Microsoft's HoneyMonkeys Show Patching Windows Works
Microsoft's Strider HoneyMonkey research project sniffs out sites hosting malicious code, and turns the information over for patching or legal action.
Microsoft unveiled details of its Strider HoneyMonkey research, a project that sniffs out sites hosting malicious code, and hands the information to other parts of the company for patching or legal action.
The technical report outlines the concept of cruising the Web with multiple automated Windows XP clients -- some unpatched, some partially patched, some patched completely -- to hunt for Web sites that exploit browser vulnerabilities.
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The HoneyMonkey concept, said Yi-Min Wang, the manager of the Cybersecurity and Systems Management Research Group, is completely different from the better-known honeypot approach to searching for malicious exploits. "Honeypots are looking for server-based vulnerabilities, where the bad guys act like the client. Honeymonkeys are the other way around, where the client is the vulnerable one."
Using 12 to 25 machines as the "active client honeypots," Wang's group instructed a PC to surf to one of the 5,000 URLs it had identified as potentially malicious; that PC ran unpatched Windows XP SP1. If it caught the site downloading software without any user action, it passed it on to a Windows XP SP2 honeymonkey, which in turn would pass it up the food chain if necessary to a partially-patched SP2 system, then to a nearly-fully patched SP2 PC (all but the most recent patch), and finally to a fully-patched SP2 computer.
In the first month, the honeymonkeys found 752 unique URLs operated by 287 Web sites that can successfully deliver exploit code against unpatched Windows XP PCs.
That chain of monkeys gives Microsoft a good idea of the seriousness of the exploit being used by a site, as well as the size of the potential victim pool. And if what Wang called the "end-of-the-pipeline monkey," the fully-patched SP2 system, reports a URL as an exploit, Microsoft knows it has a zero-day browser exploit on its hands, one for which no patch is currently available.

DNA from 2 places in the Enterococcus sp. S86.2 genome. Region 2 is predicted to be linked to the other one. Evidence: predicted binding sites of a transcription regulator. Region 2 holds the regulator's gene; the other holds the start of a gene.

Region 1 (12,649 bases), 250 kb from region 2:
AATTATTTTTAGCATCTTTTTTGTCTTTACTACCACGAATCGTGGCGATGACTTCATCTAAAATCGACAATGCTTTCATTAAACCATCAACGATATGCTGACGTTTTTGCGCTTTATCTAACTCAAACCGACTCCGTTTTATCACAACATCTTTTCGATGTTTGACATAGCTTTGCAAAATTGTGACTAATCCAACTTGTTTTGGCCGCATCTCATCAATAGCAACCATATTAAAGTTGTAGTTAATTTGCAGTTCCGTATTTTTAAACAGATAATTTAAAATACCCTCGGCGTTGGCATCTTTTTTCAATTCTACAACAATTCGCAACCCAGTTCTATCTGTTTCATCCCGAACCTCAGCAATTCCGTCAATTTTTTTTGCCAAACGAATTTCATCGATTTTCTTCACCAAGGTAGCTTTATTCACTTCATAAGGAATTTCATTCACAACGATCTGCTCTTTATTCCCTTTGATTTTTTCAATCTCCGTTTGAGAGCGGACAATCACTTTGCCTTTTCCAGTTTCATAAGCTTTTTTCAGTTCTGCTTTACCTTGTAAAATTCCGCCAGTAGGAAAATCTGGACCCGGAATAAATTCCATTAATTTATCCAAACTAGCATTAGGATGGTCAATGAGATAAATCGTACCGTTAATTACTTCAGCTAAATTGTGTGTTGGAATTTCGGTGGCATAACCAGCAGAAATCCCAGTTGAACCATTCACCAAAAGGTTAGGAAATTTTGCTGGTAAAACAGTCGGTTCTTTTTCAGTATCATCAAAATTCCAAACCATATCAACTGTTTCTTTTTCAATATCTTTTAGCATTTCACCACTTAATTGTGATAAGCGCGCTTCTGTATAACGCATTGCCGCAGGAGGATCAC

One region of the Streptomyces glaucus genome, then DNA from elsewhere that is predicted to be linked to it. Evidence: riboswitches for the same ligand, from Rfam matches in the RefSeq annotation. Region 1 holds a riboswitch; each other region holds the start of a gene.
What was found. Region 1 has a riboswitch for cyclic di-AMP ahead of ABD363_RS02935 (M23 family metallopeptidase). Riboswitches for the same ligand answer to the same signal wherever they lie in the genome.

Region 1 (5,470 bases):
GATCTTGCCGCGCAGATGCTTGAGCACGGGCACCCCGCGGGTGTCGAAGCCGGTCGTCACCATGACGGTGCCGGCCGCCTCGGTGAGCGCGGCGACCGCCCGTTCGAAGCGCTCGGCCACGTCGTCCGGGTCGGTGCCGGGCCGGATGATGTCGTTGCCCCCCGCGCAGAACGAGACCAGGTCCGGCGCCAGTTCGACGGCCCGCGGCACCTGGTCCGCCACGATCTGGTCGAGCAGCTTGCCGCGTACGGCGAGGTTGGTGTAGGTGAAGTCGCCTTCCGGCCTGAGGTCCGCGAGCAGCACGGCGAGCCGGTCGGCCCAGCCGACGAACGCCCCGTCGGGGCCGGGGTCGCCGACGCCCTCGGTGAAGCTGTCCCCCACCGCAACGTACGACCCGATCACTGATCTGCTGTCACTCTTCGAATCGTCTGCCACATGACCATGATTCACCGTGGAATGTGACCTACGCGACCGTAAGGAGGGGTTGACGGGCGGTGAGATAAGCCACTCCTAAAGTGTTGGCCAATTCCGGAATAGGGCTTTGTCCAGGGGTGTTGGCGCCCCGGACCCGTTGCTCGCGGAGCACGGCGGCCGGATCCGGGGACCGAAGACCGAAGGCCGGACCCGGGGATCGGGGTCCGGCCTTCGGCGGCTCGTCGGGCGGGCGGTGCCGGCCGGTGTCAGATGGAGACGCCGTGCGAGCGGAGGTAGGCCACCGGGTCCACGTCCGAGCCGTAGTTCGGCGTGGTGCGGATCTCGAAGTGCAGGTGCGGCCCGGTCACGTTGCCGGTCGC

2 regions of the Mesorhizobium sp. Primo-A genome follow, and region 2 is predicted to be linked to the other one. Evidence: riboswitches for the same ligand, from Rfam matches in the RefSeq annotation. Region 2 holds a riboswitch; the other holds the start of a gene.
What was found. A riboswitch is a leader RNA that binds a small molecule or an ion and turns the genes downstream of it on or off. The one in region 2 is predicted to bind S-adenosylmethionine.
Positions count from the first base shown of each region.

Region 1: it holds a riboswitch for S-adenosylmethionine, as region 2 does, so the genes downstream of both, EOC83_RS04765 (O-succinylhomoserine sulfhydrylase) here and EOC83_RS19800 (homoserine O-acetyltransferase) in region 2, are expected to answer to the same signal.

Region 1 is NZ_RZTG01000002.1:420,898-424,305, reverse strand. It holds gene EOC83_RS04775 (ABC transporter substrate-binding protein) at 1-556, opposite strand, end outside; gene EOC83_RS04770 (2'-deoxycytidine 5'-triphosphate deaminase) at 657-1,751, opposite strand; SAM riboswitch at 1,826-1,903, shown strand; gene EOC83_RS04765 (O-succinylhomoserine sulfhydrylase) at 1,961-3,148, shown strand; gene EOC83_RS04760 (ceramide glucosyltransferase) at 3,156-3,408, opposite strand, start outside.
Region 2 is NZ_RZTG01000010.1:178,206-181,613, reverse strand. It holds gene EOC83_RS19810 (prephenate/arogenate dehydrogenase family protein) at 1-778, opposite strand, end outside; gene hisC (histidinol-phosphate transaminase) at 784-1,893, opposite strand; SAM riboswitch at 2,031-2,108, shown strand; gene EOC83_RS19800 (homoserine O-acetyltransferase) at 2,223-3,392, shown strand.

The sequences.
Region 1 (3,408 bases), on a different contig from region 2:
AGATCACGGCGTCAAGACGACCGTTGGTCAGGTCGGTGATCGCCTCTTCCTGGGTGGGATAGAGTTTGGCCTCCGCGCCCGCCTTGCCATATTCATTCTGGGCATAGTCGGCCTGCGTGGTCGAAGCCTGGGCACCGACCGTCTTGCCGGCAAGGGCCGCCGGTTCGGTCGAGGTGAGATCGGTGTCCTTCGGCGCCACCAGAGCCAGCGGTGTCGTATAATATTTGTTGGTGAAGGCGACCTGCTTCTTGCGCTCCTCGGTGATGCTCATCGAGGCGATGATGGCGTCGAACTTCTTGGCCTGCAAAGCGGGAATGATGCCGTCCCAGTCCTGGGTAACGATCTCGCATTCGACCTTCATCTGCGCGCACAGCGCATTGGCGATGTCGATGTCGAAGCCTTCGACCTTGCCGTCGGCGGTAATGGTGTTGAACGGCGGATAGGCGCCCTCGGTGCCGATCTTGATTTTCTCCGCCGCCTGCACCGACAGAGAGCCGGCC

"Once we detect a zero day exploit, we contact Microsoft's Internet Safety Enforcement Team and the Microsoft Security Response Center," said Wang.
In effect, the Strider HoneyMonkey project act as a "lead generator" for both the security and legal enforcement arms of Microsoft.
"If it's a bad site, we want to take the site down permanently," said Scott Stein, a senior attorney with Microsoft. To do that, Microsoft may turn to the site's hosting vendor or ISP to shut down the exploiter, or if that doesn't work, law enforcement.
"One of the most important things is getting this information into the hands of our customers," said Stephen Toulouse, program manager for Microsoft Security Response Center. "We can do that with a security advisory, or in a bulletin, to tell customers not only that 'here's the vulnerability,' but that this is actively being exploited and perhaps should be given priority for patching."
During the initial run of the project, the honeymonkeys demonstrated the value of keeping Windows XP up to date, said Toulouse. "One thing I'd stress out of this is the importance of keeping software up to date."
An unpatched XP SP1 PC, for instance, would be vulnerable to 688 URLs and 270 sites, 91 and 94 percent, respectively, of all those uncovered by the honeymonkeys. But update to SP2, and those numbers fall to 204 and 115 (27 and 43 percent). Better yet, a partially-patched SP box -- one updated to those fixes released through early 2005 -- is vulnerable to only 17 malicious URLs and 10 sites (2 and 3 percent of all those found).
Wang's honeymonkeys -- the "monkey" name comes from the idea that the automated clients mimic a human's actions, as in 'monkey see, monkey do' -- found its first zero-day browser exploit in early July, when it identified a page using the Javaprxy.dll exploit that already publicly known, but not yet patched.
(The July 12 patch batch included one that employed a work-around fix for the Javaprxy.dll bug.)
The page found by the honeymonkeys was the first URL reported to the Microsoft Security Response Center. Within two weeks, however, the honeymonkeys detected that over 40 of the 752 exploit URLs had started to "upgrade" to the exploit; the three Web sites responsible for all the pages were reported to the center.
While Wang or Toulouse wouldn't comment on whether the honeymonkey concept would be used to provide Internet Explorer 7 users with information about malicious sites in the future, Want did say that the project was already being expanded.
"We do expect to grow the network into the hundreds of machines so that we can scan millions of pages," he said. Already, the team is sending honeypots to a list of the most popular Web sites -- determined by the popularity of those sites in common search engines -- in an attempt to find out if exploiters have infiltrated the "good neighborhoods" of the Internet. Later, Wang intends to sic the honeymonkeys on URLs embedded in spam and phishing e-mails.
"We know that the exploiters won't try to host malicious software on the largest Web sites, because that's just too obvious," said Want. "But what if they exploit the five-thousandth most-popular site?"